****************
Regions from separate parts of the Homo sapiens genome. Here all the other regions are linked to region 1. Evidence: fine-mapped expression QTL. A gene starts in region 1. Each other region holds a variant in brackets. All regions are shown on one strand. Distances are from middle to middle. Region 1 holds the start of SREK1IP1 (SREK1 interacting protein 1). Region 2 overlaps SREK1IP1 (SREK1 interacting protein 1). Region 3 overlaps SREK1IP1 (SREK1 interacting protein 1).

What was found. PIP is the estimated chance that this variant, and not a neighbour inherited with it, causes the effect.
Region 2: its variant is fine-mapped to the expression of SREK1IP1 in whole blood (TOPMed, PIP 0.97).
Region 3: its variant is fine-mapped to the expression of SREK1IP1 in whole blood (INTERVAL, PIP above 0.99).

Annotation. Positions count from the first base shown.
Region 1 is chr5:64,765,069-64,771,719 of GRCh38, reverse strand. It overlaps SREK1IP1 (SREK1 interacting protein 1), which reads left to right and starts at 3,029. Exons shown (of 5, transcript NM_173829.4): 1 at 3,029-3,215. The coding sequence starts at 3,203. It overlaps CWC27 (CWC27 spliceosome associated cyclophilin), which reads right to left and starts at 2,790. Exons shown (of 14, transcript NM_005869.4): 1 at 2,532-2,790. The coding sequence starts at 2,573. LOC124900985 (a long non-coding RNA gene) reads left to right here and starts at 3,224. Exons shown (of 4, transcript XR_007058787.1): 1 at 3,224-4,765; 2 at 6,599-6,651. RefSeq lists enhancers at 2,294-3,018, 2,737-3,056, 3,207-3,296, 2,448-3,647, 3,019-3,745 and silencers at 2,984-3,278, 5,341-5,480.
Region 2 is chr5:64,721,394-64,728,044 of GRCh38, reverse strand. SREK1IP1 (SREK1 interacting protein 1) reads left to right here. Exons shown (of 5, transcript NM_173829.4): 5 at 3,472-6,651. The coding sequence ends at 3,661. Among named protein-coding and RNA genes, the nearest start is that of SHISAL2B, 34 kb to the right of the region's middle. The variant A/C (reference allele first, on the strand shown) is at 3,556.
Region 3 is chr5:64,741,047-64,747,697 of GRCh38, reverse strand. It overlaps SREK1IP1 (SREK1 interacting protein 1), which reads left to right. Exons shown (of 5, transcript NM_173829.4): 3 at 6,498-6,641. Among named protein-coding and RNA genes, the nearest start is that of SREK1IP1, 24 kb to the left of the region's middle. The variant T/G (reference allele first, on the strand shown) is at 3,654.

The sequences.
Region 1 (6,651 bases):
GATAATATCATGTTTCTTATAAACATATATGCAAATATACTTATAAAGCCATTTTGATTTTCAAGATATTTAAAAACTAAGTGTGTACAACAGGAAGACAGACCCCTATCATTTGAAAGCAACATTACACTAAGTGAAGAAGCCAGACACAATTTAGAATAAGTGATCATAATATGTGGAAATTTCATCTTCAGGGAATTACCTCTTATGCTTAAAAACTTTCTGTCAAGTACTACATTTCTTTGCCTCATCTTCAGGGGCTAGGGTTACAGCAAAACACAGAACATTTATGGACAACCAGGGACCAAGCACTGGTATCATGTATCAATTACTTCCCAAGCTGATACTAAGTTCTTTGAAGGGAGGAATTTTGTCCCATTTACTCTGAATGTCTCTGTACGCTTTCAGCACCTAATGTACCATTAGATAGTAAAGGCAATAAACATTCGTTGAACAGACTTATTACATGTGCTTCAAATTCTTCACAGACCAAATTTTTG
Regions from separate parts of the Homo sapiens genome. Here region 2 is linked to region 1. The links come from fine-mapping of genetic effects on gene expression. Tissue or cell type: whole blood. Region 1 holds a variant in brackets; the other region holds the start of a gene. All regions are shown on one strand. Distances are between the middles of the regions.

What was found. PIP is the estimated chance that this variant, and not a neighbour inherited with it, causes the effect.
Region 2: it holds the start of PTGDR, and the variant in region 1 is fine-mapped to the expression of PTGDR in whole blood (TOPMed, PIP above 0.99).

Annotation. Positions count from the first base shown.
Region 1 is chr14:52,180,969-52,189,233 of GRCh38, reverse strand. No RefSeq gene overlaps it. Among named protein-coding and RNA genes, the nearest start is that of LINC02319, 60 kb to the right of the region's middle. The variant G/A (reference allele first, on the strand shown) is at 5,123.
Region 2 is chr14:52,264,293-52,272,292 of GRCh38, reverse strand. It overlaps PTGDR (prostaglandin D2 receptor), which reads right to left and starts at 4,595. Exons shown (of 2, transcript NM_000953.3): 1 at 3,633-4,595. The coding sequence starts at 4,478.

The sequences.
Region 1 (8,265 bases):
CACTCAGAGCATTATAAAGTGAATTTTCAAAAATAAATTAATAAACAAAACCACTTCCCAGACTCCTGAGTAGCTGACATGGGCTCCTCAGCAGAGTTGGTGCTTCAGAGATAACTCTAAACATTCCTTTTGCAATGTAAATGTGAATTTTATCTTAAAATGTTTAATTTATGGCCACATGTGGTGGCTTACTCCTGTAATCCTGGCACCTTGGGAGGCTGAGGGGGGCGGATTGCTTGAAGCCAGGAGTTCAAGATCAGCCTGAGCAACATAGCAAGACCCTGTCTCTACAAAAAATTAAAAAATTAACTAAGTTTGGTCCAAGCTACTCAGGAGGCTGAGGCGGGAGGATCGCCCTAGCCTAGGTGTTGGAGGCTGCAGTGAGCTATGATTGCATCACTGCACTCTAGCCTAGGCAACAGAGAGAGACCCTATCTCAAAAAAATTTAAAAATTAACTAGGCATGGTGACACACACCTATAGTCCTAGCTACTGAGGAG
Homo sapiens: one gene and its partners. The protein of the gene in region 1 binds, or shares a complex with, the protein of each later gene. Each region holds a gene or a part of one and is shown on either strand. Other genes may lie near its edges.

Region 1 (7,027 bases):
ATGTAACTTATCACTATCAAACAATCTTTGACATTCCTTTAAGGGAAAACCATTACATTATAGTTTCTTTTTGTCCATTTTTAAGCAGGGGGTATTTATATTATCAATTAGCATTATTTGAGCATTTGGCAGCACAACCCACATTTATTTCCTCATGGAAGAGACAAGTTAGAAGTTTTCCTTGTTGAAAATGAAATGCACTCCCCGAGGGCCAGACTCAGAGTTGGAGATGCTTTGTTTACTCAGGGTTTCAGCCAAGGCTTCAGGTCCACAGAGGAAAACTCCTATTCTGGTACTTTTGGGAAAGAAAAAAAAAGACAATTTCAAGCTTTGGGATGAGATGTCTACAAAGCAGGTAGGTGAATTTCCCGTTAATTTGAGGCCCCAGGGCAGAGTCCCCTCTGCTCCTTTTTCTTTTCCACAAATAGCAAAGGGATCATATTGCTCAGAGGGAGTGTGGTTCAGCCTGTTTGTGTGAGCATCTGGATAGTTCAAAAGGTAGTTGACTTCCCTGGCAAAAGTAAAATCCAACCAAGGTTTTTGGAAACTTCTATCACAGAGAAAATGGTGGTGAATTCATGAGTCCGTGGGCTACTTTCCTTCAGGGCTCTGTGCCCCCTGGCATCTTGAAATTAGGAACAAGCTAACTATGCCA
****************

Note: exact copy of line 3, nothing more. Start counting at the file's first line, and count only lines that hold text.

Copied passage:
Region 2: its variant is fine-mapped to the expression of SREK1IP1 in whole blood (TOPMed, PIP 0.97).